Adolf Hitler - speech in Hamburg (Hanseatenhalle)
March 20, 1936
It is a pity that the statesmen-and population-of the rest of the world cannot catch a glimpse of modern Germany. They would, I believe, then be cured of their misconception that this Volk is languishing under a dictatorship that oppresses it, and of their misconception that one can do with this Volk what one wishes! [-] The German Volk will cast its vote on March 29 not for my regime-I need no votes for that [!]. However, I do need the German Volk in a battle I am waging for its own sake only, in a battle for equal German rights, in a battle against the presumptuousness of others who are once again treating the German Volk as inferior. I need the German nation in order to proclaim with it to the whole world the vow that, come what may, we will not retreat an inch from our claims to equality of rights. Not because we desire a disruption of European order, but because it is our conviction that a long-term order in Europe is only conceivable given peoples with equal rights. The view that it is possible to base European order on the defamation of a population of sixty-seven million for any length of time is ahistoric, insane and a folly. [-] My only aim is that this German Volk grows to become an equal member of the European community. I feel sorry for the statesmen who believe that such participation is best prefaced by a new defamation of the German nation. Were they to look beyond the immediate moment, beyond the supposed success of days, weeks or months, they would be frightened by the realization of the inevitable consequences of such ahistoric action. [-] I, on the other hand, must profess: never was the Party as attached to me and never was this unity between Fuhrer and Movement stronger than when the opponents believed they had already conquered us or were capable of wrestling us down! We have always achieved the greatest determination in the gravest crisis.
I know that the German Volk will stand as one, united as never before, come what may. Fuhrer and Volk have but one desire: to live in peace and friendship with the other peoples; yet they also have but one resolve: by no means to abandon the claim to equality of rights.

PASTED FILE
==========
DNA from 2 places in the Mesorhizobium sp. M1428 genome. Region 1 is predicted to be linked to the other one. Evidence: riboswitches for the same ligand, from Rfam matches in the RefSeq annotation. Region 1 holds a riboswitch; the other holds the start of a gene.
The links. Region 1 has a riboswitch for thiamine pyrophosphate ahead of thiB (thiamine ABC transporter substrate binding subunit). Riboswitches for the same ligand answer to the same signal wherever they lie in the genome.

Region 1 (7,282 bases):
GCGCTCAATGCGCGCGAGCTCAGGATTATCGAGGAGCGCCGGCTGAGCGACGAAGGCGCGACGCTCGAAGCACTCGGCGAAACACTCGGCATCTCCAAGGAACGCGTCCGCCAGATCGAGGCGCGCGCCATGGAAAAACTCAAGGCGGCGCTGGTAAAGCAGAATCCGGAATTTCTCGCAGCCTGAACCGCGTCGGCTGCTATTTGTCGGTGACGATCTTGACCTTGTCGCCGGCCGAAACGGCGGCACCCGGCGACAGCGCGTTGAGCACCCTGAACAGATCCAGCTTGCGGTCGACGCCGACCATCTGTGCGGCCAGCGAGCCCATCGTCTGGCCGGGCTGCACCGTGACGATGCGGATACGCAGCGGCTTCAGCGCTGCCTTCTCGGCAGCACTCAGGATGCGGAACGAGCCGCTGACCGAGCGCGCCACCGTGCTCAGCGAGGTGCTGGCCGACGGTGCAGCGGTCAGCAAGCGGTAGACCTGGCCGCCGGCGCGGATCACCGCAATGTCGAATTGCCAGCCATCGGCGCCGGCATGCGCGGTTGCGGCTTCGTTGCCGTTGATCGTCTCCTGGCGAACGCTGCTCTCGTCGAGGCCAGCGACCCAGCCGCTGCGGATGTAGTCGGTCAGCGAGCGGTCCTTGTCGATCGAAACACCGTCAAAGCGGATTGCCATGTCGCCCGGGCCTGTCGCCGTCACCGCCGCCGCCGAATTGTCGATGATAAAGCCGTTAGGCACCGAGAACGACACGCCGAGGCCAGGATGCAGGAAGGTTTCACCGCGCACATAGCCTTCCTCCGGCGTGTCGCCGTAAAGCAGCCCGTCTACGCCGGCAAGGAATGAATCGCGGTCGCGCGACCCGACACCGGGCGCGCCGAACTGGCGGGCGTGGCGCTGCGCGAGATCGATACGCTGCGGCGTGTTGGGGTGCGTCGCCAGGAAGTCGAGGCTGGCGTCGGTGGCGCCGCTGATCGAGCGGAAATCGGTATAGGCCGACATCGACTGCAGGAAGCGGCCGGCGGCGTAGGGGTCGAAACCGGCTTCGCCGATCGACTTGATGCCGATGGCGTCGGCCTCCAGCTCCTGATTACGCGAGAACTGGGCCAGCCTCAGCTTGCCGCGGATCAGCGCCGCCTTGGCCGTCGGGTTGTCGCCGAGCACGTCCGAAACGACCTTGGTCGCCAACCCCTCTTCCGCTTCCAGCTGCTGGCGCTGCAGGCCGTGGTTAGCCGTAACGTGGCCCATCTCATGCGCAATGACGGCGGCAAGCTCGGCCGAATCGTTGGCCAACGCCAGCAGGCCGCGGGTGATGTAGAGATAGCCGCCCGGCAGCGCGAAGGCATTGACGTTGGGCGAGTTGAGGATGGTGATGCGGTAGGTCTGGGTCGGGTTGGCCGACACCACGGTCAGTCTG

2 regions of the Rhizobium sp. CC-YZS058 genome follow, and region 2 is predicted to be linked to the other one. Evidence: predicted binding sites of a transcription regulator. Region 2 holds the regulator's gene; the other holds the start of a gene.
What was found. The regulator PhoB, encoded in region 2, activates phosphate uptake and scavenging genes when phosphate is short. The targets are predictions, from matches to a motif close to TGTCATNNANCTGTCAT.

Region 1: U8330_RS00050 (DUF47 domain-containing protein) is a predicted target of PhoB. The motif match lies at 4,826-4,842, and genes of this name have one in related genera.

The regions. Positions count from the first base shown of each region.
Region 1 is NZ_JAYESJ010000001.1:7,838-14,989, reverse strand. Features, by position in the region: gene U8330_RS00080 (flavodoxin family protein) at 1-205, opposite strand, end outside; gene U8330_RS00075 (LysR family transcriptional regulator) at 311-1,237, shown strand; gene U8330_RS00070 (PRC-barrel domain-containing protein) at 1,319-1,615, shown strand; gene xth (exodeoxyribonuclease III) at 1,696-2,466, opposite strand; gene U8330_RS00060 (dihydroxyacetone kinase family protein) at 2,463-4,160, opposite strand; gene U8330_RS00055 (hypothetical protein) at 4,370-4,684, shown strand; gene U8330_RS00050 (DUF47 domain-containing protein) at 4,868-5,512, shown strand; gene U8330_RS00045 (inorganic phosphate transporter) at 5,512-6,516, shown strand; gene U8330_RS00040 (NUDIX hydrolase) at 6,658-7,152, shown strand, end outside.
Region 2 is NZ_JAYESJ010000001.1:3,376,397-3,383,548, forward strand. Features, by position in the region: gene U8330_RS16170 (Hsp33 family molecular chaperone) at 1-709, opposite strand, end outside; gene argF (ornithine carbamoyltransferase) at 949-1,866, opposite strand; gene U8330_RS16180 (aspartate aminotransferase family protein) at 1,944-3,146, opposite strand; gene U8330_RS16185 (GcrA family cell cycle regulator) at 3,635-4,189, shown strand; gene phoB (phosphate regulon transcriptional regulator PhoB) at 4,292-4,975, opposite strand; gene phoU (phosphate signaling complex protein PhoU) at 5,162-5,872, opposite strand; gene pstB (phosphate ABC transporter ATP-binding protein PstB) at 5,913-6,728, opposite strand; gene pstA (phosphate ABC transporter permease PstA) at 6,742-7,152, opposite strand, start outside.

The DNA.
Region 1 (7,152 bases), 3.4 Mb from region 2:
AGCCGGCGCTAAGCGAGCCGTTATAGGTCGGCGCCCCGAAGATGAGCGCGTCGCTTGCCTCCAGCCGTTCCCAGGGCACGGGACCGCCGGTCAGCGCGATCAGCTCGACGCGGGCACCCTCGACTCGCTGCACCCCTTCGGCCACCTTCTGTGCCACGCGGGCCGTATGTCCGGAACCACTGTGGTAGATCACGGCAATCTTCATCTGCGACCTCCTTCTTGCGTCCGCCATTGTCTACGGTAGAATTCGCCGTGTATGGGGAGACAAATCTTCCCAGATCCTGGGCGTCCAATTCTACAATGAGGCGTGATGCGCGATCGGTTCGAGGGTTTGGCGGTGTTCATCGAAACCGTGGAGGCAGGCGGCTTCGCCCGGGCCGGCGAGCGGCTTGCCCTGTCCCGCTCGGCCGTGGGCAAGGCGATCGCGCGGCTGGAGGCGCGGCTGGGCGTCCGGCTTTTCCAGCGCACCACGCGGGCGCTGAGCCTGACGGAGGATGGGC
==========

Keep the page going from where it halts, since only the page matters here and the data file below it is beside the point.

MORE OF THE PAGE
Even if the rest of the world has not yet lost the spirit of Versailles, the German Volk has dismissed it, once and for all! The problem with which we are faced is not the revision of the letter of the Treaty, but the revision of an outlook evidenced in the fact that now, seventeen years after the end of the War, the belief persists that it is possible to deny the German Volk its equality of rights.
This problem must be solved, and there is only one way to do it: either it is solved decently, as is our goal, and we are thus enabled to cooperate with the rest of Europe, or Germany will go its own way alone-but under no circumstances will it ever again betray its rights or its honor! This resolve is a threat to no one. On the contrary! It takes an impossible burden off the world! It was on the basis of this resolve that our generous offer was made, an offer from which we hope-still hope-that it can contribute to giving Europe a long-awaited peace. We stand by this offer. The world asks, “Yes, but will they adhere to it?” The world has no business whatsoever talking about complying with treaties. We could draw up a balance showing how treaties have been complied with since 1918. The German Volk will allow no one to deny it its honor. We, for our part, do not take the liberty of censoring other peoples.
I have scheduled this election for all to see that I am not the only one with these concepts of honor; they are cherished by the entire nation! Let it be seen that I am not making this offer of peace on my own, but on behalf of these sixty-seven million; and further that I am not the only one who rejects insulting demands,88 but that the entire German Volk will not stand for such treatment! I also want this vote to show the world that the bayonet does not tyrannize the Volk in Germany, but that here the government is supported by the trust of the entire population.
I myself come from out of the Volk. In fifteen years I have worked my way up out of this Volk with my Movement. I was not appointed by anyone to stand above this Volk.
It is from the Volk I have evolved, it is within the Volk I have remained, and it is to the Volk 1 shall return!89 I will stake my ambition on the fact that there is no statesman I know in this world who has more right than I to say he is a representative of his Volk! And if someone says, “But we know that anyway! Why all the excitement and the trouble, the rallies, and then voting all over again?”-My dear friend! Do you think that all this does not mean work and trouble for me? In my opinion, if I have been working for two or three years, you can go to the polls once, too! That is why you are here today, together with hundreds of thousands of fellow inhabitants of this Hanseatic city. That is why thousands of my leaders in the Movement have been visiting the German Gaus in recent weeks.
The aim is to document the indissoluble bond joining the Movement of the regime, the Party, and the German Volk to its leadership! Hence today, my German Volk, I call upon you: stand behind me with your faith! Be the source of my power and my faith. Do not forget: he who does not abandon his principles in this world will not be abandoned by the Almighty either! The Almighty will always help those who help themselves; He will always show them the way to their rights, their freedom and thus to their future. And this is the reason why you, German Volk, are going to the polls on March 29.
I have taught you to have faith, now give me your faith!